MP Emily Thornberry, gal-dem editor Liv Little, NGO director Yasmine Sherif and campaigner Yara Eid discuss the true meaning of International Women’s Day
It’s OK to have mixed feelings about International Women’s Day. What began in the early 20th century as a radical socialist feminist event has morphed – particularly over the last decade or so – into something sprawling, all-encompassing and occasionally murky in its message.
Is it supposed to be a celebration of womanhood, or a protest against gender inequality? Should we feel happy that women’s contributions to the world are being recognised, or cynical about the fact that we need a special day for this to happen? And when will fast fashion brands stop trying to flog us ‘feminist’ T-shirts made by low-paid women in low-income countries?
All of these questions are valid. But at is core, International Women’s Day still serves an important purpose. It forces conversations about women’s achievements and global gender inequality into the mainstream – and it invites people of all backgrounds, ages and genders to consider what they can do to make the world a more equal place for men and women.
Pushing for global gender equality is at the heart of the mission of Theirworld, the international children’s charity launched by Sarah Brown in 2002. At an International Women’s Day breakfast on 7 March, Brown discussed Theirworld’s #WriteTheWrong campaign, which spotlights the fact that over 260 million school-age children around the world are not getting an education. More than half of these children are girls – and girls are four times more likely to be out of school than boys from the same backgrounds. In low-income countries, fewer than two in three girls complete primary school. When we talk about glaring examples of gender inequality, this is what we mean.
In attendance at Theirworld’s event were hundreds of influential women working in the non-profit sector, business, politics, media and the arts. Stylist caught up with four of them to get their take on what International Women’s Day is really about.
Yasmine Sherif, director, Education Cannot Wait (ECW)
“International Women’s Day is a mark and a reminder of all the powerful, strong, intelligent women around the globe who have yet to be liberated from gender inequality.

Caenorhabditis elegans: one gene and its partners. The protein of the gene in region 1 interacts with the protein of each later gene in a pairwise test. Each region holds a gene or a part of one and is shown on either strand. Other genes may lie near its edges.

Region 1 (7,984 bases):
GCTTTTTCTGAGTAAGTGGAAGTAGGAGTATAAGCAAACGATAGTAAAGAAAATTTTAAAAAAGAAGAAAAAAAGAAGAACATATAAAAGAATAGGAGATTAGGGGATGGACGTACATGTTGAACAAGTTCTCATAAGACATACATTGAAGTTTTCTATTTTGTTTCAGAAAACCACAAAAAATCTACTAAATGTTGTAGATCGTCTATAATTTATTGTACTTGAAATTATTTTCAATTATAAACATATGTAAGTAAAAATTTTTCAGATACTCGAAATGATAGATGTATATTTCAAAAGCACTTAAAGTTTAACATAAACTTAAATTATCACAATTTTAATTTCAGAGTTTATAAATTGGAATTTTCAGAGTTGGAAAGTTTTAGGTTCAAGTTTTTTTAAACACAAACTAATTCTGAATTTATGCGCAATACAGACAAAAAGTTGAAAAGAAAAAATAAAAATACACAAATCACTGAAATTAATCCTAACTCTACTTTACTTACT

By having International Women’s Day on an annual basis around the globe, we remind each other that we’ve come a long way – and yet we have a long way to go.”
Liv Little, founding editor-in-chief, gal-dem
“I think International Women’s Day is good, it’s important, and, of course, we should commemorate it. We’re doing a mini-festival of ideas [gal-dem’s International Women’s Weekender], which is great, and I’ve been really fortunate this week to hear from and connect with women who I might not otherwise encounter in my day-to-day life. That’s always inspiring.
But people should also remember that women exist the other 364 days of the year. Fundamentally, people should be working with women throughout the course of the year, not just for one day or one week. gal-dem’s mission statement is to empower women and non-binary people of colour, so for us it doesn’t stop after International Women’s Day. But I think some people use it as a tick box so they can say they’ve done something for women.
Another funny thing is that there are a lot of organisations which ask women to do stuff for free around this time of year, which is odd. So yeah, it’s a good day – but spread it out.”
Yara Eid, education campaigner and Theirworld Global Youth Ambassador
“I grew up in Gaza, Palestine where it’s very conservative. It can be a sexist community, and women are not treated equally to men. I grew up my whole life noticing these things in daily life – the discrimination against women. Women don’t go to work because [there is an expectation that] the man would support the family; women just have to cook and clean.
So for me, International Women’s Day is a celebration of pride. I am a woman and I am proud of that, and I believe I would not be the same if I wasn’t a woman. My experiences as a girl – back home, or even here [in the UK] in my daily life – have given me strength and hope to continue what I’m doing.
I feel like I’m the voice for many, many girls back home and around the world who don’t have a voice. So International Women’s Day is a reminder for me that there are so many girls out who are struggling; who don’t have freedom or independence. It makes me feel very lucky.”
Emily Thornberry, Labour MP and shadow foreign secretary
“I think International Women’s Day is a time to stop and reflect on how far we’ve come, but also how much further we have to go. Women’s lives are so different all over the world, and we all need to be able to move forward, but [we also have to remember] the different challenges that different women face. We have to make sure that essentially, women are able to make whatever choices they want, and that we don’t have barriers that continue to hold us back.
The more obvious barriers have gone in Britain, but there are still many more that are very subtle. I personally think that until and unless men take equal responsibility for the unpaid work that’s done in the home, we’re not going to get equality in Britain. That’s a really important change we need to make.
I think we’re starting to get there, because younger men are starting to take more responsibility for children – but I don’t really know how many of them clean the loo or do the ironing.”
Moya is Women’s Editor at stylist.co.uk. As well as writing about inspiring women and feminism, she also covers subjects including careers, politics and psychology. Carrying a bottle of hot sauce on her person at all times is one of the many traits she shares with both Beyoncé and Hillary Clinton.